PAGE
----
→ Asia: The largest number (a total of 20 000) of all women killed worldwide by intimate partners or family members in 2017 was in Asia, with a 0.9 per 100 000 female population.
→ Africa (19 000 total) — With an intimate-partner and family-related homicide rate of 3.1 per 100 000 female population, Africa is the region in which women run the greatest risk of being killed by their intimate partner or family members.
→ the Americas (8 000 total) — The intimate-partner and family-related homicide rate was also high in the Americas in 2017, at 1.6 per 100 000 female population
→ Europe (3 000 total) — Europe is the region in which the risk is lowest, with 0.7 per 100 000 population.
→ Oceania (300 total) — Oceani has, at 1.3 cases per 100 000 population.
(Source: UN Office on Drugs and Crime’s Global Study on Homicide – Gender-related killing of women and girls, 2018)
Domestic violence figures in Towards Equality’s media partners’ countries
Almost 90% of women in Afghanistan have experienced at least one form of domestic violence, 17% have experienced sexual violence and 52% have experienced physical violence, according to WHO.
Some 51% of ever-partnered women aged 15 to 49 years have experienced intimate-partner physical and/or sexual violence at least once in their lifetime, as have 35% of women aged 20 to 24 years who were first married or in union before age 18, according to the latest UN Women data.
In 2019, Afghanistan’s Independent Human Rights Commission recorded nearly 4,700 cases of violence against women in Afghanistan, an 8% increase compared to the previous year. The same year, 238 Afghan women were murdered, with 96 labelled as “honour killings”.
Almost 27% of women aged 18 to 69 years have experienced intimate-partner physical and/or sexual violence at least once in their lifetime since age 16, and 12% have suffered sexual violence perpetrated by someone other than an intimate partner at least once in their lifetime since age 16, UN data shows.
In Argentina, one woman is killed every 32 hours, according to the Women’s Office of the Supreme Court of Justice.
In 2020, 298 women were killed on the account of their gender, according to Statista figures. This is an increase from the previous year, when 252 femicides were registered, of which 179 women had been killed by their intimate partner or ex-partner, according to the UN’s Gender Equality Observatory.
Someone is raped every eight minutes in Brazil, according to 2019 data from the Brazilian Public Security Forum (BPSF): 85.7% of the victims are female and about 58% are under 13 years old.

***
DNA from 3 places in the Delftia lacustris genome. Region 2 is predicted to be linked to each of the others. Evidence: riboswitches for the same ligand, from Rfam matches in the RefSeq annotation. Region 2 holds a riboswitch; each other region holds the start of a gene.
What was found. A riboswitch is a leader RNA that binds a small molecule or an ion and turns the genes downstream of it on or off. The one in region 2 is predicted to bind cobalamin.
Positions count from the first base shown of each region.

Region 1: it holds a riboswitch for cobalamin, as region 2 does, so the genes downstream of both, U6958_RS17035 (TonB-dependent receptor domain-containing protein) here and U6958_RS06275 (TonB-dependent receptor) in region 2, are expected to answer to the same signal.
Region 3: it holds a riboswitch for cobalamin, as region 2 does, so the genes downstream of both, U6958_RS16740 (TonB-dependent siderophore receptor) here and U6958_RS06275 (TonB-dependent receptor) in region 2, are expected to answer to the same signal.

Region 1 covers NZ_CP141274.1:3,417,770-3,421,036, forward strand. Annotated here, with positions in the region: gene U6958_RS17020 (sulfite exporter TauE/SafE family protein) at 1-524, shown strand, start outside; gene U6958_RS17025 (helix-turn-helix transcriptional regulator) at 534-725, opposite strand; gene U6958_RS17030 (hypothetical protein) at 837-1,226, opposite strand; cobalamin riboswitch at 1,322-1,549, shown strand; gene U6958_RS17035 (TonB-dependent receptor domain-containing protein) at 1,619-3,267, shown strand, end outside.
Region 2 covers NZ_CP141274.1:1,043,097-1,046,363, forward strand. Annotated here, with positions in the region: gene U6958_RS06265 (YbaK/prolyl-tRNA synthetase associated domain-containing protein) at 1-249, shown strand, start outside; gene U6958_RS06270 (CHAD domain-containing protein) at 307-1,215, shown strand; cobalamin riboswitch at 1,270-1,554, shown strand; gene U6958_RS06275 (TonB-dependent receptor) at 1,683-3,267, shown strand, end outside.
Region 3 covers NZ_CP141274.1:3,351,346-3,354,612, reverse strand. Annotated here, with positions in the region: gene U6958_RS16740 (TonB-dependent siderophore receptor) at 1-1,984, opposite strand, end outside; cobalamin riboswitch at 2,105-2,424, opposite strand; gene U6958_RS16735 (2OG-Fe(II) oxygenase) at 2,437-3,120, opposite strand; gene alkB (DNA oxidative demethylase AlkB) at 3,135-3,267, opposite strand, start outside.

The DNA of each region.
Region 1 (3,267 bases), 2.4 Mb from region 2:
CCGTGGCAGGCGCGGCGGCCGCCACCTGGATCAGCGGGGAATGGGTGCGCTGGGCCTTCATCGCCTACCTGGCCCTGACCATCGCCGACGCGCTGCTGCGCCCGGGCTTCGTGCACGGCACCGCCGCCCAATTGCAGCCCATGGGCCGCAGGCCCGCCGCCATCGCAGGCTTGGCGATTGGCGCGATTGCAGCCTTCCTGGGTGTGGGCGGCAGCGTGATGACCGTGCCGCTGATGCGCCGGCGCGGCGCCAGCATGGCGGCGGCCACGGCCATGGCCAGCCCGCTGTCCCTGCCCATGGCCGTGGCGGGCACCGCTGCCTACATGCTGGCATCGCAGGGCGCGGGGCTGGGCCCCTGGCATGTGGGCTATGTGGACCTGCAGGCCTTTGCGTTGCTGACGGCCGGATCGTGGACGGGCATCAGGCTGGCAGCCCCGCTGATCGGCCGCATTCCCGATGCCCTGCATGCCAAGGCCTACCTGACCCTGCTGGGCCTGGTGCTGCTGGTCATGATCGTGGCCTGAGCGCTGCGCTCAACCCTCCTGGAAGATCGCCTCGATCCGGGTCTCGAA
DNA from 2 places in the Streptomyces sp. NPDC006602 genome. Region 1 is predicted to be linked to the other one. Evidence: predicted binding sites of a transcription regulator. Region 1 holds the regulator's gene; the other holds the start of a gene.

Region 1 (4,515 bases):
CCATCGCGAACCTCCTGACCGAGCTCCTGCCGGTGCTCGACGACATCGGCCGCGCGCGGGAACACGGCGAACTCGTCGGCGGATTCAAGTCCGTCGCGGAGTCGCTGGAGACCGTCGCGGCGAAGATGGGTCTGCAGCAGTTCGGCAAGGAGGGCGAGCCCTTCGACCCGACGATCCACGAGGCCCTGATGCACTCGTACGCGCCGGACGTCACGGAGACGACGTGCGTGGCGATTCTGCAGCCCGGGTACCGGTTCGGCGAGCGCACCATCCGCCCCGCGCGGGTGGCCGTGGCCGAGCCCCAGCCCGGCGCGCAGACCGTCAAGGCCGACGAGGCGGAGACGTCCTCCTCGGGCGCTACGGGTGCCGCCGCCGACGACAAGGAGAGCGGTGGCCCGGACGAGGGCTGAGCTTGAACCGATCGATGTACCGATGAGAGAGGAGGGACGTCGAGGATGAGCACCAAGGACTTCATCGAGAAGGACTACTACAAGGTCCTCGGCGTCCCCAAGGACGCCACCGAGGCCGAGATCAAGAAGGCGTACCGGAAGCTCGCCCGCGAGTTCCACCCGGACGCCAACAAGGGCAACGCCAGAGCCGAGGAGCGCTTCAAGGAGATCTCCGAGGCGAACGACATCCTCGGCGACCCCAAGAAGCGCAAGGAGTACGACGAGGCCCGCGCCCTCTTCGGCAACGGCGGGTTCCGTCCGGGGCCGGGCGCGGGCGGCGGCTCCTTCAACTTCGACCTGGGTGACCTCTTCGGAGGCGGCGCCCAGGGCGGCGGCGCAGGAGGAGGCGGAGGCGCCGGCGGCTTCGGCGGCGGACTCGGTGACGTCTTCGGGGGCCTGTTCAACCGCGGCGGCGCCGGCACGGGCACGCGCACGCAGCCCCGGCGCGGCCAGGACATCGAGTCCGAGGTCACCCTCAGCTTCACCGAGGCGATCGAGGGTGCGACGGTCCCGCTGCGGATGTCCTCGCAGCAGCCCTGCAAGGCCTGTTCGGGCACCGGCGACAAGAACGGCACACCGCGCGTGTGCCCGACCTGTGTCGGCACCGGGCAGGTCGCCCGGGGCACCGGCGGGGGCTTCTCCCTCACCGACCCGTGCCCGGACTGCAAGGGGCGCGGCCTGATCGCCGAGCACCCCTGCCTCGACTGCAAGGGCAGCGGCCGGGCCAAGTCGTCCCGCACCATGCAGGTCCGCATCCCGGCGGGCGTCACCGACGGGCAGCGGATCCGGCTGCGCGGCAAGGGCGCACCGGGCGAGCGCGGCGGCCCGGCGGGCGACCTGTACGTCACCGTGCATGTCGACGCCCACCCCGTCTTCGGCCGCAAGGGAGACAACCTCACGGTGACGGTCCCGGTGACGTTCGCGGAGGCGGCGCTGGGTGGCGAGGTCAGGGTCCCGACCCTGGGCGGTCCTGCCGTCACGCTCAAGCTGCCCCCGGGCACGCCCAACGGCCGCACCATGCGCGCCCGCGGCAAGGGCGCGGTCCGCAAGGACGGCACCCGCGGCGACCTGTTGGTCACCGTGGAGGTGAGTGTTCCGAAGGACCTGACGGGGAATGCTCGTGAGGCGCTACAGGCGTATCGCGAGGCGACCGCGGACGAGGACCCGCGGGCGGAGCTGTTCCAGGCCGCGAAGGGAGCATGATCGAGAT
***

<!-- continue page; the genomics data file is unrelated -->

Also according to the BPSF, 1 326 femicides were registered in 2019, a 7.1% increase compared to the previous year. Nearly nine of 10 were killed by their own partner or former partner, and more than 66% were black.
Some 16% of women aged 16 years and older have experienced intimate-partner physical and/or sexual violence at least once in their lifetime, and 26.2% of women aged 20 to 24 years who were first married or in union before age 18, according to UN data.
Some 26% of ever-partnered women aged 18 to 74 years have experienced intimate-partner physical and/or sexual violence at least once in their lifetime, and 9% of women aged 18 to 74 years have experienced sexual violence perpetrated by someone other than an intimate partner at least once in their lifetime, according to UN data.
France has one of the highest rates of murders linked to domestic violence in Western Europe. In 2019, 149 women were killed as a result, according to the nonprofit watchdog Fémicides Par Compagnon Ou Ex.
According to the French interior ministry, rape and domestic-violence cases experienced an 11% and 9% increase respectively last year, from their 2019 levels, when 142 310 individuals reported being victims of domestic violence, according to the French police — 88% of whom were women.
Some 19% of ever-partnered women aged 18 to 74 years have experienced intimate-partner physical and/or sexual violence at least once in their lifetime, and 5% of women aged 18 to 74 years have experienced sexual violence perpetrated by someone other than an intimate partner at least once in their lifetime, according to UN data.
In 2019, 111 women were killed in acts of domestic violence by their partner, former partner or a family member, according to Statista research.
Five thousand cases of sexual violence cases were reported to the police in 2019, Statista data shows, 90.7% of which had female victims.
Domestic violence cases in Japan hit a record high of more than 130 000 in fiscal 2020 (from April 2020 to March 2021), according to a government survey.
In 2015 government statistics reported that one in four Japanese women suffered abuse by their spouses.
Some 15.4% of Japanese women have experienced physical and/or sexual violence from an intimate partner at some time in their life, according to Organisation for Economic Co-operation and Development data.
According to government data, 45% of women and girls aged 15 to 49 have experienced physical violence and 14% have experienced sexual violence.